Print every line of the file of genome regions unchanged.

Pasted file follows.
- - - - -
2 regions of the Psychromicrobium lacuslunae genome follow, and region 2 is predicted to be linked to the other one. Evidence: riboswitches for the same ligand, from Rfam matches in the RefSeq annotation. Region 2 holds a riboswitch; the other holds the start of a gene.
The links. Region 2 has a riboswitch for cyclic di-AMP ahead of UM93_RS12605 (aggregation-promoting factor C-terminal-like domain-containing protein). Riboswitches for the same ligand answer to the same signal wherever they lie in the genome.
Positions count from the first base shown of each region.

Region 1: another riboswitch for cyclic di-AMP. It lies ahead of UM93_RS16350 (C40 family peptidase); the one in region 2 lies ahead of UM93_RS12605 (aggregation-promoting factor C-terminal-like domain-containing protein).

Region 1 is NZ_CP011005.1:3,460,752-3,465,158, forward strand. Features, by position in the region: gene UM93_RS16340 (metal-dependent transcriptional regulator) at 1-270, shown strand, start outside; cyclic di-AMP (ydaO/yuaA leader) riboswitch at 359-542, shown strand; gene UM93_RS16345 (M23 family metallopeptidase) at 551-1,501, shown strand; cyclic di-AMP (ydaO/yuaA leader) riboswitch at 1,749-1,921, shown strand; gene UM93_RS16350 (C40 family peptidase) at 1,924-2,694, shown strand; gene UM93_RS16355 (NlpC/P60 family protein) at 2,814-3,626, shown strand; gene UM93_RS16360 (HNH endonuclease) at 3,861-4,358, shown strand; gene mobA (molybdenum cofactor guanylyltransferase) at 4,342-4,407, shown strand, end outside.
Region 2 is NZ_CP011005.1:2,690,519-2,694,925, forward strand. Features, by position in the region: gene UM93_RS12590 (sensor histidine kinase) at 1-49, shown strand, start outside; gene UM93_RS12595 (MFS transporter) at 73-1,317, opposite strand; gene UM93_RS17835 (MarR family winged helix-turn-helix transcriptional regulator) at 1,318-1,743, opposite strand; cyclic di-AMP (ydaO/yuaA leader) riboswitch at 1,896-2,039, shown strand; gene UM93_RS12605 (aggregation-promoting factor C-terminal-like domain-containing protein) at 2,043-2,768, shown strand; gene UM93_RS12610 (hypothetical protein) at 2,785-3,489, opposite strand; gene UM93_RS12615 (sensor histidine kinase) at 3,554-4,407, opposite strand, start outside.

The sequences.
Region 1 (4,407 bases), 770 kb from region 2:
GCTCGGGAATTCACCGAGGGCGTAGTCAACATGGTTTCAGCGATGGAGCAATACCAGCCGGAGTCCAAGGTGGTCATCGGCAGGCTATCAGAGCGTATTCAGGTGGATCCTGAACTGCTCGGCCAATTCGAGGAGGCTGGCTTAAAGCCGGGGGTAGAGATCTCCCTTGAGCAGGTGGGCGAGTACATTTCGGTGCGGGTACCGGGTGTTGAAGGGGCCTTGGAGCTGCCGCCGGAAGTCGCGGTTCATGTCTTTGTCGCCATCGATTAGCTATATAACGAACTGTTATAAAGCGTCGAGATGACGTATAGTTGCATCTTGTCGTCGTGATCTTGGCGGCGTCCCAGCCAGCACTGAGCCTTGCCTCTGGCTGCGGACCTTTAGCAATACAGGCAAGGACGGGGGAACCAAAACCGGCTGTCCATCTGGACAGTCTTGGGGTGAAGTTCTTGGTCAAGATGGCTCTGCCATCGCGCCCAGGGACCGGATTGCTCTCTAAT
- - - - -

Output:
2 regions of the Psychromicrobium lacuslunae genome follow, and region 2 is predicted to be linked to the other one. Evidence: riboswitches for the same ligand, from Rfam matches in the RefSeq annotation. Region 2 holds a riboswitch; the other holds the start of a gene.
The links. Region 2 has a riboswitch for cyclic di-AMP ahead of UM93_RS12605 (aggregation-promoting factor C-terminal-like domain-containing protein). Riboswitches for the same ligand answer to the same signal wherever they lie in the genome.
Positions count from the first base shown of each region.

Region 1: another riboswitch for cyclic di-AMP. It lies ahead of UM93_RS16350 (C40 family peptidase); the one in region 2 lies ahead of UM93_RS12605 (aggregation-promoting factor C-terminal-like domain-containing protein).

Region 1 is NZ_CP011005.1:3,460,752-3,465,158, forward strand. Features, by position in the region: gene UM93_RS16340 (metal-dependent transcriptional regulator) at 1-270, shown strand, start outside; cyclic di-AMP (ydaO/yuaA leader) riboswitch at 359-542, shown strand; gene UM93_RS16345 (M23 family metallopeptidase) at 551-1,501, shown strand; cyclic di-AMP (ydaO/yuaA leader) riboswitch at 1,749-1,921, shown strand; gene UM93_RS16350 (C40 family peptidase) at 1,924-2,694, shown strand; gene UM93_RS16355 (NlpC/P60 family protein) at 2,814-3,626, shown strand; gene UM93_RS16360 (HNH endonuclease) at 3,861-4,358, shown strand; gene mobA (molybdenum cofactor guanylyltransferase) at 4,342-4,407, shown strand, end outside.
Region 2 is NZ_CP011005.1:2,690,519-2,694,925, forward strand. Features, by position in the region: gene UM93_RS12590 (sensor histidine kinase) at 1-49, shown strand, start outside; gene UM93_RS12595 (MFS transporter) at 73-1,317, opposite strand; gene UM93_RS17835 (MarR family winged helix-turn-helix transcriptional regulator) at 1,318-1,743, opposite strand; cyclic di-AMP (ydaO/yuaA leader) riboswitch at 1,896-2,039, shown strand; gene UM93_RS12605 (aggregation-promoting factor C-terminal-like domain-containing protein) at 2,043-2,768, shown strand; gene UM93_RS12610 (hypothetical protein) at 2,785-3,489, opposite strand; gene UM93_RS12615 (sensor histidine kinase) at 3,554-4,407, opposite strand, start outside.

The sequences.
Region 1 (4,407 bases), 770 kb from region 2:
GCTCGGGAATTCACCGAGGGCGTAGTCAACATGGTTTCAGCGATGGAGCAATACCAGCCGGAGTCCAAGGTGGTCATCGGCAGGCTATCAGAGCGTATTCAGGTGGATCCTGAACTGCTCGGCCAATTCGAGGAGGCTGGCTTAAAGCCGGGGGTAGAGATCTCCCTTGAGCAGGTGGGCGAGTACATTTCGGTGCGGGTACCGGGTGTTGAAGGGGCCTTGGAGCTGCCGCCGGAAGTCGCGGTTCATGTCTTTGTCGCCATCGATTAGCTATATAACGAACTGTTATAAAGCGTCGAGATGACGTATAGTTGCATCTTGTCGTCGTGATCTTGGCGGCGTCCCAGCCAGCACTGAGCCTTGCCTCTGGCTGCGGACCTTTAGCAATACAGGCAAGGACGGGGGAACCAAAACCGGCTGTCCATCTGGACAGTCTTGGGGTGAAGTTCTTGGTCAAGATGGCTCTGCCATCGCGCCCAGGGACCGGATTGCTCTCTAAT